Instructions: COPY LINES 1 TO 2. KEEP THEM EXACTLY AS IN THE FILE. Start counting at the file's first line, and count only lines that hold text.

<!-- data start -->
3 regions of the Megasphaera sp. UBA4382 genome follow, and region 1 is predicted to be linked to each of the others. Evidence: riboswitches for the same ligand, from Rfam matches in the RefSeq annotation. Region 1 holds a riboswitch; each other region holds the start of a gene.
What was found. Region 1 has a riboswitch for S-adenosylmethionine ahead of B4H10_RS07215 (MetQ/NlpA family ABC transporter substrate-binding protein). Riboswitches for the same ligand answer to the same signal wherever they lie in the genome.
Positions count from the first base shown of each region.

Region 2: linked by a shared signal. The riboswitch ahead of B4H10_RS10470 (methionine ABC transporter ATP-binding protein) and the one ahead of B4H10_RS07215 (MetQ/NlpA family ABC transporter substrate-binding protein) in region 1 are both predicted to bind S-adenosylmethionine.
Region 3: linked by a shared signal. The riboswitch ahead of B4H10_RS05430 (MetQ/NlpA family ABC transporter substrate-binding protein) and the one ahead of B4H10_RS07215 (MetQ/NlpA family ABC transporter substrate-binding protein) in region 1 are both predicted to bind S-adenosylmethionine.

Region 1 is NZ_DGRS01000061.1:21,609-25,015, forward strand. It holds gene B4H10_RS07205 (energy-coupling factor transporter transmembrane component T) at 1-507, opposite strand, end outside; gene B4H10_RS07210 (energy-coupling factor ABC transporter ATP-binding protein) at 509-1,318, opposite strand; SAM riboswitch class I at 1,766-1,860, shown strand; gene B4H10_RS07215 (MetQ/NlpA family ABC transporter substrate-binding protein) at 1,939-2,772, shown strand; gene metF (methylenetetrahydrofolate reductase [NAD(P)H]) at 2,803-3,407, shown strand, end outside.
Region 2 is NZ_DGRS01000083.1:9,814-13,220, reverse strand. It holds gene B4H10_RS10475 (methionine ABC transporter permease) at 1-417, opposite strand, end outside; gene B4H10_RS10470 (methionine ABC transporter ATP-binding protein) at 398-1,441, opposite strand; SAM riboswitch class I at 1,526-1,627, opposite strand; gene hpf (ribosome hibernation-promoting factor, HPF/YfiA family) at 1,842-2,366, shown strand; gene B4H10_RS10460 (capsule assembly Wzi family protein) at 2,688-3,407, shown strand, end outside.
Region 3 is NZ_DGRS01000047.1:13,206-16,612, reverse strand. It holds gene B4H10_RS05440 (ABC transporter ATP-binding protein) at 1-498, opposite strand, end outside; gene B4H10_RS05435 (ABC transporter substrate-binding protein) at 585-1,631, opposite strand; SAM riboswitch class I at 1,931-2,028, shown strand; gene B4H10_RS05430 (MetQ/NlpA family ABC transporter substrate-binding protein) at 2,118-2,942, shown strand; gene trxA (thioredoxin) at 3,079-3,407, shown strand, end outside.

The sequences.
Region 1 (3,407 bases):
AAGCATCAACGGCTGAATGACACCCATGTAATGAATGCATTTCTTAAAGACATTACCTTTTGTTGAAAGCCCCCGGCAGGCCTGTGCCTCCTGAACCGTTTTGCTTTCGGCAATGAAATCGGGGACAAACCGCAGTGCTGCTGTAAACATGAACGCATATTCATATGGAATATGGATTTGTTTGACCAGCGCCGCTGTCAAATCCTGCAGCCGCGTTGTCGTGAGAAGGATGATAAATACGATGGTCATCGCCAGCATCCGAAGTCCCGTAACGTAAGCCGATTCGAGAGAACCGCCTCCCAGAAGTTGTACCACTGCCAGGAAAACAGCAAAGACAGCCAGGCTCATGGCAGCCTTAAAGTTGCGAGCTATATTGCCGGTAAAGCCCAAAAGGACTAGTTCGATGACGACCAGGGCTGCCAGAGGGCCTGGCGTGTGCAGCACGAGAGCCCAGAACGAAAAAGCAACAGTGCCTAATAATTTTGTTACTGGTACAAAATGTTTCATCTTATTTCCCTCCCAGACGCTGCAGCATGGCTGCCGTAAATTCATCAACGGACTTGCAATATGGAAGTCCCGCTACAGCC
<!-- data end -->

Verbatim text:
3 regions of the Megasphaera sp. UBA4382 genome follow, and region 1 is predicted to be linked to each of the others. Evidence: riboswitches for the same ligand, from Rfam matches in the RefSeq annotation. Region 1 holds a riboswitch; each other region holds the start of a gene.
What was found. Region 1 has a riboswitch for S-adenosylmethionine ahead of B4H10_RS07215 (MetQ/NlpA family ABC transporter substrate-binding protein). Riboswitches for the same ligand answer to the same signal wherever they lie in the genome.